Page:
Next, if the script is run with the –debug switch, you can use MakeCab.exe's /V parameter to provide detailed debugging information (3 is full verbosity; 0 is none). If the script isn't run with the –debug switch, you don't want to clutter the screen with too much information so you should stick with the utility's default:
 if($debug)
 { makecab /f $ddfFile /V3 }
 Else
 { makecab /f $ddfFile }
} #end New-Cab
The entry point to the script checks to see if the $debug variable is present. If it is, the $debugPreference automatic variable is set to continue, and debugging information will be displayed via the Write-Debug cmdlet. After that check has been performed, the New-DDF cmdlet is called with the two values supplied to the command line: the path and the filepath:
if($debug) {$DebugPreference = "continue"}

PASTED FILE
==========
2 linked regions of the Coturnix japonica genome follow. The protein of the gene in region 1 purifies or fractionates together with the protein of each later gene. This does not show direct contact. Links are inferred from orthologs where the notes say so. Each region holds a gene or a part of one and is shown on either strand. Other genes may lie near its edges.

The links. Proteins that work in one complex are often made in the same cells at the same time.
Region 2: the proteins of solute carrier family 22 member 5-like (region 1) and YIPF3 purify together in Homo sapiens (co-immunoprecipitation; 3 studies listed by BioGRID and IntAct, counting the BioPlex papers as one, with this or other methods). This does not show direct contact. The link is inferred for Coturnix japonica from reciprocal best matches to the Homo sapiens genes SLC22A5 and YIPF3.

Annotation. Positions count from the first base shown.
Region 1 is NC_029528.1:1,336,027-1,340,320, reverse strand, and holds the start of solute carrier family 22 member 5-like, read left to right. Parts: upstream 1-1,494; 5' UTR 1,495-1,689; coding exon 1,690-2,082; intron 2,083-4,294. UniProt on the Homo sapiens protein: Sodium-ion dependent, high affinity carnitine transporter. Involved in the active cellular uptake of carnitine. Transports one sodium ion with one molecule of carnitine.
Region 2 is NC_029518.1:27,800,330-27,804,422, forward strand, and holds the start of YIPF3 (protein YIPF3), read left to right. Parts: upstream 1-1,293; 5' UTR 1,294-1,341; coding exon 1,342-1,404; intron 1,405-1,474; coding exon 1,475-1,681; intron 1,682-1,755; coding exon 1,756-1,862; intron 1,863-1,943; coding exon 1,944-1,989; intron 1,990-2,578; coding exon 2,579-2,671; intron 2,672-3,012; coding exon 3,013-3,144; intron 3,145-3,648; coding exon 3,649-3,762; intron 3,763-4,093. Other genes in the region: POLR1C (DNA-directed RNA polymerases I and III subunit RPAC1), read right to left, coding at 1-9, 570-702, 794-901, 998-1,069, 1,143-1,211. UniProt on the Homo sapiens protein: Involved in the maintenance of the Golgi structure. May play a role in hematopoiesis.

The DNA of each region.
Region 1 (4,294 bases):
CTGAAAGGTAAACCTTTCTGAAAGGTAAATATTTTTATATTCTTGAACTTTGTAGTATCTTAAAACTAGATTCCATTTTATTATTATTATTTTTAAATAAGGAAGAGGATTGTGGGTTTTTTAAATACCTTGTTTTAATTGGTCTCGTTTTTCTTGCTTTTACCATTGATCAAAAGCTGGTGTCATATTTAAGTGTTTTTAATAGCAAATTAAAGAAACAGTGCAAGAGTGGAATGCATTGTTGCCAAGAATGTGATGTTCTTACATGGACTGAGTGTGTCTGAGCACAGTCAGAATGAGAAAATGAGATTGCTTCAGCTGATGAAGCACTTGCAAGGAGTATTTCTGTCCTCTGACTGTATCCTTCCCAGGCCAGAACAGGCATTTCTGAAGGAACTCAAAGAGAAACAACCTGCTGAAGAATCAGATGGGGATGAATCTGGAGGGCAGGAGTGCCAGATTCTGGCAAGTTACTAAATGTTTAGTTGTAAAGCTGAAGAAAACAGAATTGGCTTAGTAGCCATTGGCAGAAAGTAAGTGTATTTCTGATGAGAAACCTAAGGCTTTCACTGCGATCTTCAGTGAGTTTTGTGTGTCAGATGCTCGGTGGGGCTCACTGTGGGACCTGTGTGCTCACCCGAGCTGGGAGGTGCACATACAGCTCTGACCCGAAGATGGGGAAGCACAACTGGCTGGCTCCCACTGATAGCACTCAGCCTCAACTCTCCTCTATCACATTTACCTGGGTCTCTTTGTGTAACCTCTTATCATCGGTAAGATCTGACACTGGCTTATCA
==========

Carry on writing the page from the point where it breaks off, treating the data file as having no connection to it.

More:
New-DDF -path $path -filepath $filepath
Well, that is about it for this month's article on compressing and uncompressing files. If you feel like your head is about to explode, you can try to plug your Zune into your ear and see if you can run one of these scripts to compress part of your brain. But…I'm telling you right now…it works only in the movies. Sorry. If you didn't lock up, you should stop by the TechNet Script Center and check out our daily "Hey, Scripting Guy!" article. See you there.

Ed Wilson, a well-known scripting expert, is the author of eight books, including Windows PowerShell Scripting Guide (2008) and Microsoft Windows PowerShell Step by Step (2007). Ed holds more than 20 industry certifications, including Microsoft Certified Systems Engineer (MCSE) and Certified Information Systems Security Professional (CISSP). In his spare time, he enjoys woodworking, underwater photography, and scuba diving. And tea.

Craig Liebendorfer is a wordsmith and longtime Microsoft Web editor. Craig still can't believe there's a job that pays him to work with words every day. One of his favorite things is irreverent humor, so he should fit right in here. He considers his greatest accomplishment in life to be his magnificent daughter.